The Eared Grebe is a small diving bird about 12 ½” long. It is the most abundant grebe found in the world. We first found Eared Grebes at Bolsa Chica in Huntington Beach, California. These are fun birds to watch as they dive and forage for food since Bolsa Chica’s clear water allows you to see clear to the bottom. Eared Grebes have a large powder puff of feathers that never seem to get wet!
Eared Grebes are smaller than Horned Grebes. In the winter, the Eared Grebe has a thin neck, a dark back and black neck with a white throat patch. The head is crested above the eye and has a dark cap that extends a little below eye level. It has a white crescent-shaped patch on the side of the head just behind the ear which is not clearly defined. It also has a vertical forehead with a slightly upturned slender bill. Its rounded back and rump ride high up in the water, exposing its fluffy feathers under the tail. The legs are set far back on its body which makes walking on land almost impossible. The sexes are similar in appearance.
During breeding season an amazing transformation takes place. Both adults don long golden ear feathers that fan out behind their red eyes. The back and flanks take on a chestnut color, and the head and neck are black. They have small wings. In flight, white edges show on the edge of the wing. Juveniles are buff-gray in color with white chins.
Range and Habitat
The Eared Grebe is found in ponds, marshy lakes, oceans and bays. It is rare in eastern North America. It can be found wintering mostly on the Pacific and Gulf coast. It is rarely found on the Atlantic coast. It breeds from British Columbia and Manitoba to the Dakotas and south to California, New Mexico and Texas.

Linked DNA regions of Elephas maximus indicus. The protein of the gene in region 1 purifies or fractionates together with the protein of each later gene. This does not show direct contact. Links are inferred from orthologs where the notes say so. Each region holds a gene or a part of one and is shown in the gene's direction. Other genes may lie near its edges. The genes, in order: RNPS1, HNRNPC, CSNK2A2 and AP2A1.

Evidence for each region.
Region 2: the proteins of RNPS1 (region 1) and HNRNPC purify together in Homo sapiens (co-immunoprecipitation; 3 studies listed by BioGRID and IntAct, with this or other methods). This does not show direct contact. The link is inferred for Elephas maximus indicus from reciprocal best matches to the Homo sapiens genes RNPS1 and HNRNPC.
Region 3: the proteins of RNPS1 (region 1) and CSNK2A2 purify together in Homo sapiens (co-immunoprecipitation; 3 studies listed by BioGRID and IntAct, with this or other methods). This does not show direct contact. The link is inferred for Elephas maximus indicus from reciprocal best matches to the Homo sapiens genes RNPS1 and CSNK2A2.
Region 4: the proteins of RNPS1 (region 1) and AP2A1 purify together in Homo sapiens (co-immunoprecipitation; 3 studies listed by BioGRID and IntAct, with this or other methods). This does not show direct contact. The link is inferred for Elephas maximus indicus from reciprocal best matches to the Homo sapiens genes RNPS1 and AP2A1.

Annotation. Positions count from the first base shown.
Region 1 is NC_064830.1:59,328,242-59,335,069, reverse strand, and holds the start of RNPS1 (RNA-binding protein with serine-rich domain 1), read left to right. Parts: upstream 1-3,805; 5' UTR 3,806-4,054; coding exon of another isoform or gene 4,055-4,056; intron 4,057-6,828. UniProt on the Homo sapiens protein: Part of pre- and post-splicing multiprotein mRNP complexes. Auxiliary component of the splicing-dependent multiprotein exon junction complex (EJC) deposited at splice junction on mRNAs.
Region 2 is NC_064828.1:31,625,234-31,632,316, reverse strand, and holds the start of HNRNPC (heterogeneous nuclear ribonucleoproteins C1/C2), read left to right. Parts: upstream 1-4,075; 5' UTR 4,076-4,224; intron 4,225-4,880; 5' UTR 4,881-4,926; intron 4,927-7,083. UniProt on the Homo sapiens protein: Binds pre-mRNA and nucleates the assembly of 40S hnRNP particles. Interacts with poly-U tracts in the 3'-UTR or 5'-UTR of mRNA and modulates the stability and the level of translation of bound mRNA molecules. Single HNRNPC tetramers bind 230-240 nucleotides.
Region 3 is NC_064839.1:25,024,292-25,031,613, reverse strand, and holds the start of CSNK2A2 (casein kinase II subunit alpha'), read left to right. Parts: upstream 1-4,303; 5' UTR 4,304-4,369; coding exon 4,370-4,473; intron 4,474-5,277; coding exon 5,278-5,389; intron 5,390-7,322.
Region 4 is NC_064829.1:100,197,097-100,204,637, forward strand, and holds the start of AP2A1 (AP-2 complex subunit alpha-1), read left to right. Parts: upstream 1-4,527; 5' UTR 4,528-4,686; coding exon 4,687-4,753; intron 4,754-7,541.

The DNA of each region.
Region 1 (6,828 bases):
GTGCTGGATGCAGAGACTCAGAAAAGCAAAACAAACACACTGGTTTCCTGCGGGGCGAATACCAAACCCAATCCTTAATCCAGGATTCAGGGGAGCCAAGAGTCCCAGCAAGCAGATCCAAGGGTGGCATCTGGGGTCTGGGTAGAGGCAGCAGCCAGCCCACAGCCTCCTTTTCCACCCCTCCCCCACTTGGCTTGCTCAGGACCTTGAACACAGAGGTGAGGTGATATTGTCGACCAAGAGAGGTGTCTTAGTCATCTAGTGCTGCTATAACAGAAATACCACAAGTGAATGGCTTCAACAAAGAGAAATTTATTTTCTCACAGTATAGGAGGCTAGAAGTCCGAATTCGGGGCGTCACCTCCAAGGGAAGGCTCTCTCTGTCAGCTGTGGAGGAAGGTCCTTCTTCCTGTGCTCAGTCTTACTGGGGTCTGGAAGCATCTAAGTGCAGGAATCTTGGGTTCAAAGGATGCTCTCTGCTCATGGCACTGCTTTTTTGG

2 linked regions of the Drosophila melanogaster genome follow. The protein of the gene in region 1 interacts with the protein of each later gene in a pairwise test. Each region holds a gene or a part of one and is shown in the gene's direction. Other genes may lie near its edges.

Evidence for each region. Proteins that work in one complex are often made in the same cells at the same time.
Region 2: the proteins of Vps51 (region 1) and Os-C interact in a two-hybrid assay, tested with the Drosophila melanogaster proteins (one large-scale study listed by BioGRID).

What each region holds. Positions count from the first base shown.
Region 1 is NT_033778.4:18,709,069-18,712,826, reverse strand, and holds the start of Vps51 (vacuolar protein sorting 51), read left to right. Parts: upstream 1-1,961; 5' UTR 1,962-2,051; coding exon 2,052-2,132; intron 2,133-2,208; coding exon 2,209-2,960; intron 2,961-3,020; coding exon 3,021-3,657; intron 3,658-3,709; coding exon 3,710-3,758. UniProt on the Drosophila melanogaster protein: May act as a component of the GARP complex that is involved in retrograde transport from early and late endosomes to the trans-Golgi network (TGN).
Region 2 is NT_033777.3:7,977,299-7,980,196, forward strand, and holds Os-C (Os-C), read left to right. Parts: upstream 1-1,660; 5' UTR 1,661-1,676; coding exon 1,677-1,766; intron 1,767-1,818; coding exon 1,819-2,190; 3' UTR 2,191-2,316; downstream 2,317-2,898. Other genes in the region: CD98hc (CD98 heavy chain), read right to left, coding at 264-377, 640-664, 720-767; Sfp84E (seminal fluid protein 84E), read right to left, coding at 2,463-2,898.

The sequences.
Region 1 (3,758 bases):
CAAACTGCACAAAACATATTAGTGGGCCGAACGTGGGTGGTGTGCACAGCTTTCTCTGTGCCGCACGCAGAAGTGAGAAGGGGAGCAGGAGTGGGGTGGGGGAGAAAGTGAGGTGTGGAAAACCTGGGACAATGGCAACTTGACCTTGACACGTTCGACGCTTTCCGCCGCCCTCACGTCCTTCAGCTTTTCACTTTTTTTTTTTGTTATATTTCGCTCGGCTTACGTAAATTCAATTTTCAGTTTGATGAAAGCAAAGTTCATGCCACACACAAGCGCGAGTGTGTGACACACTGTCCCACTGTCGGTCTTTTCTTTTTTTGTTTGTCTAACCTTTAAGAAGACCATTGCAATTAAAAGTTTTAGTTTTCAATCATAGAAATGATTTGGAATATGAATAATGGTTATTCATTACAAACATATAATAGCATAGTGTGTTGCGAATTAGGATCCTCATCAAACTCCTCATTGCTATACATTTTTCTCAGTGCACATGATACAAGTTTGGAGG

The Eared Grebe dives mostly for invertebrates and small crustaceans, but it will eat fish, brine shrimp, brine flies, larvae, and insects. It forages for food both on the surface of the water, and by diving. It propels itself underwater with its feet and has lobes on its toes instead of webbing. It is a gregarious bird, gathering in large flocks during the winter. Its call is a mellow “poo-eep”, a frog-like peeping, or a rising whistle which is repeated. On cold mornings, you might find an Eared Grebe sunbathing by raising its rump toward the sun and exposing it’s under parts to the sun. Eared Grebes only migrate at night. They have a late migration due to their habit of stopping over at saline lakes like the Great Salt Lake in Utah or Mono Lake in California. Here they rest, molt and gain weight for migration. These grebes spend 9-10 months out of the year flightless because of the flight,rest, weight-gain cycle. In flight, their wings beat constantly and their feet trail behind their tails.
Breeding and Nesting
Eared Grebes are monogamous and have elaborate courtship displays. Courtship begins during spring migration. They display by treading water while facing each other. They rise up out of the water, breast to breast, shake their heads and call to each other. Eared Grebes are colonial nesters. The nest is made of floating vegetation and mud, anchored to reeds in a fresh water lake. The female lays 4-5 eggs. Incubation is carried out by both parents for 20-22 days. After hatching, the young ride on their parent’s backs for the first two weeks.